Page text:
We’re now exactly halfway through the season for the majority of new shows airing, while those titles that began airing in the previous season have about 6 episodes to go as well. Let’s check in to see how they’re all faring. (Boogiepop wa Warawanai, Meiji Tokyo Renka, Revisions, and Grimms Notes were all dropped after the first episode.)
Sword Art Online: Alicization
Current Score: 5/10
My weird relationship with the Sword Art Online franchise continues. Admittedly, I started off (as in, back in the first half of the first anime series) genuinely enjoying it, and I will still defend at least some aspects of the original show against those who seek to use SAO as their anime whipping boy. Nowadays I guess you could say I’m watching it in more ironic fashion, because I find myself laughing in places where I’m pretty sure that’s not the intent, rolling my eyes frequently, and occasionally still getting offended even though I should definitely know better by this point. Basically, words like ‘subtlety’, ‘logic’ and ‘restraint’ aren’t in SAO’s lexicon, and pity the person who’s still expecting any of those things in even the smallest dose. Storytelling-wise, it’s also a total mess. Non-expository plot, what’s that? Consistent pacing? Never heard of it. Characters that aren’t based on pandering otaku stereotypes? Pfft. On the other hand, I have to hand it to the show, it clearly has a winning formula, and I admire its tenacity and yes, even its idiocy at times. It takes a very special kind of something to combine mostly crappy storytelling with enough addictiveness to make me keep watching despite myself. Basically, I’m forced to label SAO a success regardless of – or perhaps even because of – its numerous failings. Go figure.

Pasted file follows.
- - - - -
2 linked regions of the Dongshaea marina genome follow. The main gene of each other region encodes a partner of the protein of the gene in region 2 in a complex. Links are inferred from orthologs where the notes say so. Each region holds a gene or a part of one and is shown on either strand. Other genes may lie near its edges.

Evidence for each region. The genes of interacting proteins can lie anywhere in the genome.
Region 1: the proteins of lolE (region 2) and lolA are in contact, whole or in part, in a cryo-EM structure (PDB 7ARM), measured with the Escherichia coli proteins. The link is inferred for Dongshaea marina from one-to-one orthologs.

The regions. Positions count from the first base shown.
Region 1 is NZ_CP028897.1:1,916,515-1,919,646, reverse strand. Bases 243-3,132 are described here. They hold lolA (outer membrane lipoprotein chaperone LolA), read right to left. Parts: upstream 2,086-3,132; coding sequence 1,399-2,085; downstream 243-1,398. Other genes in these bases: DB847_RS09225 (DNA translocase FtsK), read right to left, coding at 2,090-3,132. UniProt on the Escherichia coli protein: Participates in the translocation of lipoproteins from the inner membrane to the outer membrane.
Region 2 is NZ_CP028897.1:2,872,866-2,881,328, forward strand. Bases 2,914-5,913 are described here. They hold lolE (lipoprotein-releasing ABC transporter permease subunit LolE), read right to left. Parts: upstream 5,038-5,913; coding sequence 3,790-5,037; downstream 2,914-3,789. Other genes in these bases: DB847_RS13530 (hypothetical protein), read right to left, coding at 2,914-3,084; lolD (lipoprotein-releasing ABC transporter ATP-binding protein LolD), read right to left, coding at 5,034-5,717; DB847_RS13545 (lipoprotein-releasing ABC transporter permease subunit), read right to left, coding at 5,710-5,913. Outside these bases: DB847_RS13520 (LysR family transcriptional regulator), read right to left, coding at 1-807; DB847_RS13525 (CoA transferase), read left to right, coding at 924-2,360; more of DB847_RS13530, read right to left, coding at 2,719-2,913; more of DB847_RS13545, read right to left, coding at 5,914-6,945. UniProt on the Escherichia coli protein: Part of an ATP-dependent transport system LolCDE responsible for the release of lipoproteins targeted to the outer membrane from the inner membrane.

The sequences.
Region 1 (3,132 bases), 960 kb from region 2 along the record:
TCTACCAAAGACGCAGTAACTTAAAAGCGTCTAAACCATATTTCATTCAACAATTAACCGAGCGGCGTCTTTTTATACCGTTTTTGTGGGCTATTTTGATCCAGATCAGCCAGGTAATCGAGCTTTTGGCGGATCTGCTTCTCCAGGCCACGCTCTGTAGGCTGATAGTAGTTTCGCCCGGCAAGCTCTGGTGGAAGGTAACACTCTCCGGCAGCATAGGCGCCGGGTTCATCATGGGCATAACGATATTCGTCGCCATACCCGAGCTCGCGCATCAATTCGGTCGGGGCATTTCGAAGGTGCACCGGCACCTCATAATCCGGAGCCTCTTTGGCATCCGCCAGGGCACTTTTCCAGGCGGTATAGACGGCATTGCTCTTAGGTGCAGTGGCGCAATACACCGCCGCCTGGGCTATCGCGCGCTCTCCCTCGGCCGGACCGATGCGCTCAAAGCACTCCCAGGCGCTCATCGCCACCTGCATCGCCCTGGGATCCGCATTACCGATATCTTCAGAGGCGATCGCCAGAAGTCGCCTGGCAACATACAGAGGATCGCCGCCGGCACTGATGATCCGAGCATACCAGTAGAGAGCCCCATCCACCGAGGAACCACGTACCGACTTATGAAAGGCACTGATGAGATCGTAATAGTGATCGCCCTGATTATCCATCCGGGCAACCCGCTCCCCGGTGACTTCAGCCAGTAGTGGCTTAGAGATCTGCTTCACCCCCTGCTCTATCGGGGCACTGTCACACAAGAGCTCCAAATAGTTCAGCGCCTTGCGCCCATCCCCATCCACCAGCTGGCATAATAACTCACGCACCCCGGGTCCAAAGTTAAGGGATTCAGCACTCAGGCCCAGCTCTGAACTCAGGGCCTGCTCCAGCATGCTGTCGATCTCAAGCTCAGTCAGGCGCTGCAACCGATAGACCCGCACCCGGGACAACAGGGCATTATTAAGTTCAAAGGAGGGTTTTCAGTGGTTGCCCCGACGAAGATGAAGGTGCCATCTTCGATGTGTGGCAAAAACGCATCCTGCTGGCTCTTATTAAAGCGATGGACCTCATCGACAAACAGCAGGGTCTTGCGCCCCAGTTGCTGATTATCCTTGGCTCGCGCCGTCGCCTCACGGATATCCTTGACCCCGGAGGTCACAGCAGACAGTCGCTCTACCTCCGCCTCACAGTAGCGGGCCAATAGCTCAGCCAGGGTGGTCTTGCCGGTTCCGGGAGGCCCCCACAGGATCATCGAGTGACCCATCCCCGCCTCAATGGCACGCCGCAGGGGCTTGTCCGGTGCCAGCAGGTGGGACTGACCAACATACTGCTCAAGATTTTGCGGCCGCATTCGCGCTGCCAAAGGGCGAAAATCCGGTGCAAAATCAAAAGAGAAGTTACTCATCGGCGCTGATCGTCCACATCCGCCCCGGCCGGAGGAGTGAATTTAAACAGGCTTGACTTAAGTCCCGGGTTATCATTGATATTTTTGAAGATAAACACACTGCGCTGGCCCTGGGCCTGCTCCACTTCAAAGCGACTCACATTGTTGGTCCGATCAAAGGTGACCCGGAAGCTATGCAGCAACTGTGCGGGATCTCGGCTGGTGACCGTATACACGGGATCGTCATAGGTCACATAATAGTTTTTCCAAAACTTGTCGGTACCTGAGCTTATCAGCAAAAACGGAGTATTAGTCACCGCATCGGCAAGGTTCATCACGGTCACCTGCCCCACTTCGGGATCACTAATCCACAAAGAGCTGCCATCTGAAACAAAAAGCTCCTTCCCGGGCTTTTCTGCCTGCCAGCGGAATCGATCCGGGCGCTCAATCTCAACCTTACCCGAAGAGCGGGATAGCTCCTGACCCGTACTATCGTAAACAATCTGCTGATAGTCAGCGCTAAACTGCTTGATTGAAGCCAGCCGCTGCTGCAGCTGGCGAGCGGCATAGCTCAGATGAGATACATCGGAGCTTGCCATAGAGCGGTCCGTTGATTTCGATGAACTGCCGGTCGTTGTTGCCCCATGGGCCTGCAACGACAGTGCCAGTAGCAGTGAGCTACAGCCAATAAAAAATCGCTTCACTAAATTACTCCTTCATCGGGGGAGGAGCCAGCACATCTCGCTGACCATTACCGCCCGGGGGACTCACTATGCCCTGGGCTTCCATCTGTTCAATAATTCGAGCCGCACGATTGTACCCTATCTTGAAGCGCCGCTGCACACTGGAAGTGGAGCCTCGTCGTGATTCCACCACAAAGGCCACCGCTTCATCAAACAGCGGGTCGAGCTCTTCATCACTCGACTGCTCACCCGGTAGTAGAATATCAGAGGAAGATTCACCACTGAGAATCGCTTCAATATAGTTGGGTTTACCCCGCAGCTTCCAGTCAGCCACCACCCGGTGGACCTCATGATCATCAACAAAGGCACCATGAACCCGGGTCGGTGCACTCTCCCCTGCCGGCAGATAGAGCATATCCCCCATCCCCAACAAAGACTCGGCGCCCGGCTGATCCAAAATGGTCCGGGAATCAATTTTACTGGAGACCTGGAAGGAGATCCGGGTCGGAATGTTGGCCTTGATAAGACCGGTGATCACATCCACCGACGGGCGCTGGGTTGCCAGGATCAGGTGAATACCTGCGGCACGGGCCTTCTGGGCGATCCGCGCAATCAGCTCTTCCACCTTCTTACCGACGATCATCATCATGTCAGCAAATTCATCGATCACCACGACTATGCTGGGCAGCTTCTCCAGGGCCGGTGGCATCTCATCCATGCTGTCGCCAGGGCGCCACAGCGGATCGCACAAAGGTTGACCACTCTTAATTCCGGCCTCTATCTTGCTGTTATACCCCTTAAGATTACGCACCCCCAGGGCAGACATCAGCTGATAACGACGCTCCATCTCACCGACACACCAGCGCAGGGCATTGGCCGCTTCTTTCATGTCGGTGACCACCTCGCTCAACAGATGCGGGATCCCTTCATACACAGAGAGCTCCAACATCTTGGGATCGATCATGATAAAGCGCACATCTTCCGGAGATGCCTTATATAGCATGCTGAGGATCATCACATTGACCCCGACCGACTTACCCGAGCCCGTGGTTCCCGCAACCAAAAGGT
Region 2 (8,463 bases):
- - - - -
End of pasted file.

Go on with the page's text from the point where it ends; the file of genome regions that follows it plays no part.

Fukigen na Mononokean Tsuzuki (The Morose Mononokean S2)
Current Score: 6/10
I didn’t actually write about this one when the second season started airing, mostly just because everything I noted about the first season back when that aired in 2016 (holy crap, has it really been that long?) still completely holds up for me, and I didn’t want to be repetitive. But hey, Mononokean is still on my weekly watch list, so while the show doesn’t quite excite me per se, I thought I’d take the opportunity to at least give it a mention. Basically, I think it’s a cute series, entirely inoffensive and for the most part nicely easygoing. Whenever things take a sinister turn, they don’t remain that way for very long – mostly because Ashiya is too darn chipper for his own good. On the other hand, the show is just kind of ‘there’ for me; it doesn’t strike me as saying a whole lot or being especially profound in any way. Not that this is a necessity for any given title to be enjoyable – not every youkai-centric show need be on the same emotional gut punch level as Natsume Yuujinchou, after all – but it does make it feel as though this particular show lacks a bit of gravitas.
Current Score: 6/10